"And every day," he concluded, "that's what we're going to strive to do."

Except for Monday, I presume.

After an exhaustive two-day investigation into serious charges against their best player -- charges that ballooned into two separate cases Monday night -- the Minnesota Vikings decided there was absolutely nothing they could do. They ignored Adrian Peterson's own admissions and announced they would allow due process to take its course before ruling on his status. Because the legal timetable will extend well into next year, it's quite possible the Vikings will never have to address the issue at all.

So let's call this what it is: A blatant and obvious play to wring one more year out of an aging superstar before bidding him farewell under the guise of salary cap management and the occasion of his 30th birthday.

Naturally, Vikings general manager Rick Spielman denied that suggestion Monday during a tense exchange with reporters.

"It has nothing to do with that," he said. "It has to do with the information that we have."

Let's look at that information and compare it to the recent history of the organization.

Peterson was charged Friday with reckless or negligent injury to a child after an incident in the spring involving his 4-year-old son in Texas. In separate statements, Peterson and his attorney have acknowledged he committed the acts that led to the injuries, which have been documented by photographs.

The statements disputed only the intent of the discipline, and Peterson said: "I am not a perfect parent, but I am not a child abuser. I am someone that disciplined his child and did not intend to cause him injury."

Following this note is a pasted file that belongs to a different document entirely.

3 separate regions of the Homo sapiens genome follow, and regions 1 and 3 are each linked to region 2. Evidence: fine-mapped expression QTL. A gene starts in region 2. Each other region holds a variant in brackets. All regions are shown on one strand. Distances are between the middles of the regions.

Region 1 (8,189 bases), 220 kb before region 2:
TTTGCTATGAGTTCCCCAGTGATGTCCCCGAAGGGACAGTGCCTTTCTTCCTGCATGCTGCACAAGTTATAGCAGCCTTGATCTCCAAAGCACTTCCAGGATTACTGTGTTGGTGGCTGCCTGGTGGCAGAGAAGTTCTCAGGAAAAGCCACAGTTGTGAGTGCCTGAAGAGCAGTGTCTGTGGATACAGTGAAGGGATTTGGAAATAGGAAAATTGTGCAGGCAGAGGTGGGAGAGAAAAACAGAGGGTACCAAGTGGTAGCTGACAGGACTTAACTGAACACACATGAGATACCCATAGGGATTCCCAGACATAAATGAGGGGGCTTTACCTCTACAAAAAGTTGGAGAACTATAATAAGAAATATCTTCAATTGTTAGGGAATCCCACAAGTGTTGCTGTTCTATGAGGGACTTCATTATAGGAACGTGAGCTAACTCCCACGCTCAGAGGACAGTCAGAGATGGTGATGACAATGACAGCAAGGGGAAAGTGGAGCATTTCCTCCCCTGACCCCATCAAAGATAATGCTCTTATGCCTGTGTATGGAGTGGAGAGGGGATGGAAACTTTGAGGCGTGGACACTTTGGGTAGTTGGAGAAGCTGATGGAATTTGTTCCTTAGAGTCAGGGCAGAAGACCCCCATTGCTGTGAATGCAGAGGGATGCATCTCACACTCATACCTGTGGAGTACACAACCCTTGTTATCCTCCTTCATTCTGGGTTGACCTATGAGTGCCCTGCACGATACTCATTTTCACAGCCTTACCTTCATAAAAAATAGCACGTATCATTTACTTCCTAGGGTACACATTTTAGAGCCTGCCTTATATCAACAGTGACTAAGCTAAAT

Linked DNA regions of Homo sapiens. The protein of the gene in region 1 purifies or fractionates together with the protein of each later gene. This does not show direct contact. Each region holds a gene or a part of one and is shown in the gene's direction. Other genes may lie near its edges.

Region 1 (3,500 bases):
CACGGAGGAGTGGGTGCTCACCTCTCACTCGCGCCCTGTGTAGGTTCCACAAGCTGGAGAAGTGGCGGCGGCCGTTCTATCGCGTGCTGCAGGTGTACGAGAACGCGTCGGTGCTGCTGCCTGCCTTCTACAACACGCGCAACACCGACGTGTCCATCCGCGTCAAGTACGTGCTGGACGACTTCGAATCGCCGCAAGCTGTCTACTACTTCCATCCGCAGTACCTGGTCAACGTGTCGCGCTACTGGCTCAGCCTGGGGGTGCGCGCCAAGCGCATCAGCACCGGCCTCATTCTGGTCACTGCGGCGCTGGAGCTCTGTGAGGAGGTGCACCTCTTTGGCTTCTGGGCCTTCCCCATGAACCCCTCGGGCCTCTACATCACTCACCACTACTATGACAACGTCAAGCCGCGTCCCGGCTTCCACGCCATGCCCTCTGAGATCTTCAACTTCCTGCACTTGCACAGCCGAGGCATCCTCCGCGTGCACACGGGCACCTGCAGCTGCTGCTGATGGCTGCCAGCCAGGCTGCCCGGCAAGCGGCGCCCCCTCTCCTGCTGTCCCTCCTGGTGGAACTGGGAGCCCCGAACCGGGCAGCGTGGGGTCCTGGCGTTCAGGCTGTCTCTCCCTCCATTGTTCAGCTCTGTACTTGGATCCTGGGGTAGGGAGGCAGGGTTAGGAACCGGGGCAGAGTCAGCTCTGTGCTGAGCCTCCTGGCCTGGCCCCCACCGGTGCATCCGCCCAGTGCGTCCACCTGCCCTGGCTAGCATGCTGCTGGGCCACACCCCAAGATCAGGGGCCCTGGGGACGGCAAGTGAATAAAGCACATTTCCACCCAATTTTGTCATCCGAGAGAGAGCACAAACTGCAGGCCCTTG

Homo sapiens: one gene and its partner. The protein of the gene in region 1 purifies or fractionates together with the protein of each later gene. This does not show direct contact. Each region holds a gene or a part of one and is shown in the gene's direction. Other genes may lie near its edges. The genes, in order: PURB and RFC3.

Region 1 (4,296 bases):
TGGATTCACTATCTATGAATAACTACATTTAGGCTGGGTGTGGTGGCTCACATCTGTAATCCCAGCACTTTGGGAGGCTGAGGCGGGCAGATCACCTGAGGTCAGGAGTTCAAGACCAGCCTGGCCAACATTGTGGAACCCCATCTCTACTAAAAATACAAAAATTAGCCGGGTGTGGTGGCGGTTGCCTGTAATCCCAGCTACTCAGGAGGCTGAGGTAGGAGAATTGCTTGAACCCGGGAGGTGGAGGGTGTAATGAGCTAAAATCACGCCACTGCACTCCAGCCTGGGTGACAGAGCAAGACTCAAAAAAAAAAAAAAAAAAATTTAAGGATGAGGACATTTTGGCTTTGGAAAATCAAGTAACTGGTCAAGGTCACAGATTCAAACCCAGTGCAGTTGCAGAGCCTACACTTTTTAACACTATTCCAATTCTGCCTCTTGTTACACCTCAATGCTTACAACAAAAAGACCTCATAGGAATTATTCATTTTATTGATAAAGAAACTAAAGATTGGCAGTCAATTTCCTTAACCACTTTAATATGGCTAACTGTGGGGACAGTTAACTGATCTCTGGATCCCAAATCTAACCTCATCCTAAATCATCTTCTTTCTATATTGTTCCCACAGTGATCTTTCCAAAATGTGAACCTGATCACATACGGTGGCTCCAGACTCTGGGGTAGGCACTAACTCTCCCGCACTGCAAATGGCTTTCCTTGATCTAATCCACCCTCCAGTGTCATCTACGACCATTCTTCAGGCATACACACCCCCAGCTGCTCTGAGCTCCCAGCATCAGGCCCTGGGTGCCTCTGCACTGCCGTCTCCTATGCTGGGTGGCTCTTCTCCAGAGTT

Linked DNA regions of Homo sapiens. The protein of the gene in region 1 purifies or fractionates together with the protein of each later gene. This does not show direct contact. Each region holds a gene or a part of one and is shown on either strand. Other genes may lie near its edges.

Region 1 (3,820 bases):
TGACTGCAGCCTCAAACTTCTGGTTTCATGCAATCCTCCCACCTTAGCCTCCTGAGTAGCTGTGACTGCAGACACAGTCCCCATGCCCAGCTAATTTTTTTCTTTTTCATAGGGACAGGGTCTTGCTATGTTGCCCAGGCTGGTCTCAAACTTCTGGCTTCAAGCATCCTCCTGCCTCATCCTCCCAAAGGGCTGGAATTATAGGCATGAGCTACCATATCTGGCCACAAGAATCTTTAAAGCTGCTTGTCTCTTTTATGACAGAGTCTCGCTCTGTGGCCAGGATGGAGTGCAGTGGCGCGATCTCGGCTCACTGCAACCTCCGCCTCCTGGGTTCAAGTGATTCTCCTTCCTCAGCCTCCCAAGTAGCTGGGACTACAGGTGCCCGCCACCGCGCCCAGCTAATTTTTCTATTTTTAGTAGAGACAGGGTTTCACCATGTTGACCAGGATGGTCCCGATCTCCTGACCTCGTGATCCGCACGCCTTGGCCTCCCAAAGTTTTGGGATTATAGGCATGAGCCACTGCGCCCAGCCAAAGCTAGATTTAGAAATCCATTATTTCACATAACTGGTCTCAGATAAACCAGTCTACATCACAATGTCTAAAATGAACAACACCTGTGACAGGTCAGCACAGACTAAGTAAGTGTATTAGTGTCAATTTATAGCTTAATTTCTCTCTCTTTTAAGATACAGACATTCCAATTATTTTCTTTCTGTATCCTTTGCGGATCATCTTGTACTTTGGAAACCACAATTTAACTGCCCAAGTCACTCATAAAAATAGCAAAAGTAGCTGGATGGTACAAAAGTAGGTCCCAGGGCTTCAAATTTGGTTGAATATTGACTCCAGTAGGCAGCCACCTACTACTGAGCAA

From a legal sense, Peterson absolutely has a right to due process. But in this case, it will not determine whether Peterson struck his son or caused injuries. The only question is whether he intended to injure. Let's put aside that legal debate for a moment and reiterate what we already know: Intentional or otherwise, Peterson injured his son. The resulting photographs, even Spielman admitted, were "disturbing."

Intent might be an important legal point, but as part of a league that claims it is striving every day to make a difference, the Vikings' reaction shouldn't be based solely on legal points. Can't we invite common sense, decency and just a drip of morality to the table as well? Isn't it possible to give Peterson due process while also insisting even incomplete information is enough to render some level of judgment?

We can reasonably discuss the severity of punishment required. A four-game suspension to undergo counseling is one idea I've heard. But you're not making a difference, as Goodell claims the league aspires to, by welcoming back a player who has admitted to injuring his son. Isn't that all the information necessary to render some level of judgment?

Certainly, it's more than the Vikings had when they acted decisively to keep cornerback Chris Cook away from the team in 2011 while he awaited trial for domestic abuse charges. It's more than what they knew about the assault case that led them to release a running back named Caleb King in 2012 and a domestic violence case that ended the career of cornerback A.J. Jefferson.

Spielman said those situations were "different," and he's right. None of them involved a future Hall of Fame player whose absence Sunday left the Vikings' offense lifeless in a 30-7 loss to the New England Patriots. Yes, we must plunge to the deepest levels of cynicism to understand why the Vikings are moving forward with Peterson as if nothing happened, why Spielman said they "feel strongly as an organization that this is disciplining a child" and thus not worthy of immediate action. (If the Vikings are consistent, you would assume revelations of an alleged second incident with another son won't impact their fervor for due process.)